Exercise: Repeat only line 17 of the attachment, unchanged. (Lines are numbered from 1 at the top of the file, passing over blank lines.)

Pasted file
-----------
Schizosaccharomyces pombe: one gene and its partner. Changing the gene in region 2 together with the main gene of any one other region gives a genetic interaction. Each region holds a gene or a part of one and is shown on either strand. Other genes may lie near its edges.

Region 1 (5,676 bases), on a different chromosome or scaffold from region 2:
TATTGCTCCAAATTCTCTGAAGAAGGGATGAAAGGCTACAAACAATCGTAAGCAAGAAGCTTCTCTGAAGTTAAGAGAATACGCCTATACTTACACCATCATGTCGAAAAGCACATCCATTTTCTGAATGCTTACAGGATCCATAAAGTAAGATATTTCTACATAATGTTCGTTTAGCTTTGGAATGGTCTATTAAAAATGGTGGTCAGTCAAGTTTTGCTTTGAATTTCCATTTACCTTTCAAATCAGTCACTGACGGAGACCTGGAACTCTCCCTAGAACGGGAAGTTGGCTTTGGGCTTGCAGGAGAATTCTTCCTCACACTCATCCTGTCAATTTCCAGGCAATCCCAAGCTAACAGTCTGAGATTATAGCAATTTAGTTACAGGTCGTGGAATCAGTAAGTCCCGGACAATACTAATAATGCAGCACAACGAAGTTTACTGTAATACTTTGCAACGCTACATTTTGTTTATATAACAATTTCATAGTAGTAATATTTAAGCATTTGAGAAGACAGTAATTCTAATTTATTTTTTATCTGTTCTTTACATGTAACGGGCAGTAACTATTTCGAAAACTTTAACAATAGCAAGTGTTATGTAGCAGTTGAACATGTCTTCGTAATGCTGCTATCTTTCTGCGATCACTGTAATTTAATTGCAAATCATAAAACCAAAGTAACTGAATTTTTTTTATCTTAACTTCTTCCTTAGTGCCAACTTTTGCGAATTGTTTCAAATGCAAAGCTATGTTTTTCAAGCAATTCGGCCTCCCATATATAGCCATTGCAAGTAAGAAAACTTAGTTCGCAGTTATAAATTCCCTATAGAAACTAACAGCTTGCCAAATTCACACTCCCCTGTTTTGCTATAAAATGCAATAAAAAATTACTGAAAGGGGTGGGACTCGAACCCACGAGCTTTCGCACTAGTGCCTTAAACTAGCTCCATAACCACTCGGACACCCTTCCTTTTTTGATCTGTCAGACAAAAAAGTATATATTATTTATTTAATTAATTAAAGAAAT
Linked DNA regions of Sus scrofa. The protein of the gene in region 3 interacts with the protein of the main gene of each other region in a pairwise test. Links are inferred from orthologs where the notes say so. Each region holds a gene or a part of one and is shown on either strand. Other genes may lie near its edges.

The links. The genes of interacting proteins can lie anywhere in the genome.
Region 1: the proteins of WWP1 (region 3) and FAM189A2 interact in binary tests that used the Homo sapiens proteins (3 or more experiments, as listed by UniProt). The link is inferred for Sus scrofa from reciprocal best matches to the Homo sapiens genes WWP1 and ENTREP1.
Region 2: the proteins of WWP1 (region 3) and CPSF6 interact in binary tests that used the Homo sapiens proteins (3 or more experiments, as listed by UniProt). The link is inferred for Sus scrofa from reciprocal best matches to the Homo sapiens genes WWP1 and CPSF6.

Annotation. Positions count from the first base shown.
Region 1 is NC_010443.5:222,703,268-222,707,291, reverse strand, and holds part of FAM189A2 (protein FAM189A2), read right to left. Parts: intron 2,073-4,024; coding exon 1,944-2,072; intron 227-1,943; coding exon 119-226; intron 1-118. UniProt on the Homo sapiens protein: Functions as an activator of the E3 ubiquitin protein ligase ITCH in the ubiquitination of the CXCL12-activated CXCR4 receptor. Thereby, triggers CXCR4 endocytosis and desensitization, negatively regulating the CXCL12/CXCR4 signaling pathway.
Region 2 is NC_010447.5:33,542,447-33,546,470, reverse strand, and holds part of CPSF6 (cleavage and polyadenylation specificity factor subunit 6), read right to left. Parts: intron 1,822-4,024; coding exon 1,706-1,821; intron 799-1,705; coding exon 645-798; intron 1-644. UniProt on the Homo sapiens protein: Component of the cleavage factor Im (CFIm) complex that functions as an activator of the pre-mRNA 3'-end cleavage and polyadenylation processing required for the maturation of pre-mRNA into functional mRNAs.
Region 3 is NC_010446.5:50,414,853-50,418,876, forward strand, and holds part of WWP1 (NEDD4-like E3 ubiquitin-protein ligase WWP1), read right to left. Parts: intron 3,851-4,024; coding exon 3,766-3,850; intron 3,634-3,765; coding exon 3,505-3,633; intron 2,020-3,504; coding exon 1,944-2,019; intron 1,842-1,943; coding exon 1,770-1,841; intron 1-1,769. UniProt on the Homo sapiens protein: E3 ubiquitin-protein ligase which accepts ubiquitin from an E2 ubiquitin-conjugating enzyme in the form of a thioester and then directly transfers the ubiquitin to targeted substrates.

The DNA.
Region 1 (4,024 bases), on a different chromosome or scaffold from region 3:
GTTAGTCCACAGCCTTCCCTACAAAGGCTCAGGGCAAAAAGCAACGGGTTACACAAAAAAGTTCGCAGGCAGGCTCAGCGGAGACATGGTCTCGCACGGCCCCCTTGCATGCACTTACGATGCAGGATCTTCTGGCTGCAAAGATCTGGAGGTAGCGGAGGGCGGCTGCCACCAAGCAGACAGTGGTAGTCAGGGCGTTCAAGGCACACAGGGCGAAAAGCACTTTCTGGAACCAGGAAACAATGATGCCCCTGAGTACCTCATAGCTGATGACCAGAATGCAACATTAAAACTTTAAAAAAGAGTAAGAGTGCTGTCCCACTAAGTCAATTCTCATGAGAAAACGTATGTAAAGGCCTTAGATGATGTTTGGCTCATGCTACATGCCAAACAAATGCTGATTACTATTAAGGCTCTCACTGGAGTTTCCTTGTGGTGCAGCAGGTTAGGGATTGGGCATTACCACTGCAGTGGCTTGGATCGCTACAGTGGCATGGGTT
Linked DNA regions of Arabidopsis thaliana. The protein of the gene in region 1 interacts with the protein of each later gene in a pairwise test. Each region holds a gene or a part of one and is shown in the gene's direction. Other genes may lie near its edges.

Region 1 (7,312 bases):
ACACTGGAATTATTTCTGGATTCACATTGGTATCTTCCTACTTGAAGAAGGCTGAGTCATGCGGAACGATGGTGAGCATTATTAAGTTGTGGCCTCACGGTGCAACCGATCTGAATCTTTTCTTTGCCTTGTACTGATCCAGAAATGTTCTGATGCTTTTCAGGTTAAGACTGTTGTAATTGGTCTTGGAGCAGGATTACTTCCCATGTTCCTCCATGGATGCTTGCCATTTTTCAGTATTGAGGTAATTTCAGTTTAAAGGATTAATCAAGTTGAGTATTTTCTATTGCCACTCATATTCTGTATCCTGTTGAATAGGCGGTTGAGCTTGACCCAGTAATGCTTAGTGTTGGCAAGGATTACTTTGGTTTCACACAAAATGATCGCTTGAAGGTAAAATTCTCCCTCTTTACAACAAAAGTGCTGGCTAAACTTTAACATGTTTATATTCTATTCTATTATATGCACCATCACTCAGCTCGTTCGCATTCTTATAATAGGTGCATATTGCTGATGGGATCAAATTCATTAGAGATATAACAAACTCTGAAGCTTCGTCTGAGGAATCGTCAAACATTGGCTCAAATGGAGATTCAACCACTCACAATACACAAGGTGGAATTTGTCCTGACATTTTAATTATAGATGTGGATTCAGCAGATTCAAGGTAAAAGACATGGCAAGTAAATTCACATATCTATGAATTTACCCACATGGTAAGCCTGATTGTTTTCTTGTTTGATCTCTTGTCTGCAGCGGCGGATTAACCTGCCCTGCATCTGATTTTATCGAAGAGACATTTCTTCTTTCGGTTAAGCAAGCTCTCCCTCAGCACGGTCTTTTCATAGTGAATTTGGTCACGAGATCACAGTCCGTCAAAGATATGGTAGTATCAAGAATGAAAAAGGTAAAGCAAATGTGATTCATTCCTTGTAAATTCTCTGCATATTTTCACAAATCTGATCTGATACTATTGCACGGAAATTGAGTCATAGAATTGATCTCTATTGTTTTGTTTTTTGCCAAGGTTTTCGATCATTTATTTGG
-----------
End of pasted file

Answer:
ACACTGGAATTATTTCTGGATTCACATTGGTATCTTCCTACTTGAAGAAGGCTGAGTCATGCGGAACGATGGTGAGCATTATTAAGTTGTGGCCTCACGGTGCAACCGATCTGAATCTTTTCTTTGCCTTGTACTGATCCAGAAATGTTCTGATGCTTTTCAGGTTAAGACTGTTGTAATTGGTCTTGGAGCAGGATTACTTCCCATGTTCCTCCATGGATGCTTGCCATTTTTCAGTATTGAGGTAATTTCAGTTTAAAGGATTAATCAAGTTGAGTATTTTCTATTGCCACTCATATTCTGTATCCTGTTGAATAGGCGGTTGAGCTTGACCCAGTAATGCTTAGTGTTGGCAAGGATTACTTTGGTTTCACACAAAATGATCGCTTGAAGGTAAAATTCTCCCTCTTTACAACAAAAGTGCTGGCTAAACTTTAACATGTTTATATTCTATTCTATTATATGCACCATCACTCAGCTCGTTCGCATTCTTATAATAGGTGCATATTGCTGATGGGATCAAATTCATTAGAGATATAACAAACTCTGAAGCTTCGTCTGAGGAATCGTCAAACATTGGCTCAAATGGAGATTCAACCACTCACAATACACAAGGTGGAATTTGTCCTGACATTTTAATTATAGATGTGGATTCAGCAGATTCAAGGTAAAAGACATGGCAAGTAAATTCACATATCTATGAATTTACCCACATGGTAAGCCTGATTGTTTTCTTGTTTGATCTCTTGTCTGCAGCGGCGGATTAACCTGCCCTGCATCTGATTTTATCGAAGAGACATTTCTTCTTTCGGTTAAGCAAGCTCTCCCTCAGCACGGTCTTTTCATAGTGAATTTGGTCACGAGATCACAGTCCGTCAAAGATATGGTAGTATCAAGAATGAAAAAGGTAAAGCAAATGTGATTCATTCCTTGTAAATTCTCTGCATATTTTCACAAATCTGATCTGATACTATTGCACGGAAATTGAGTCATAGAATTGATCTCTATTGTTTTGTTTTTTGCCAAGGTTTTCGATCATTTATTTGG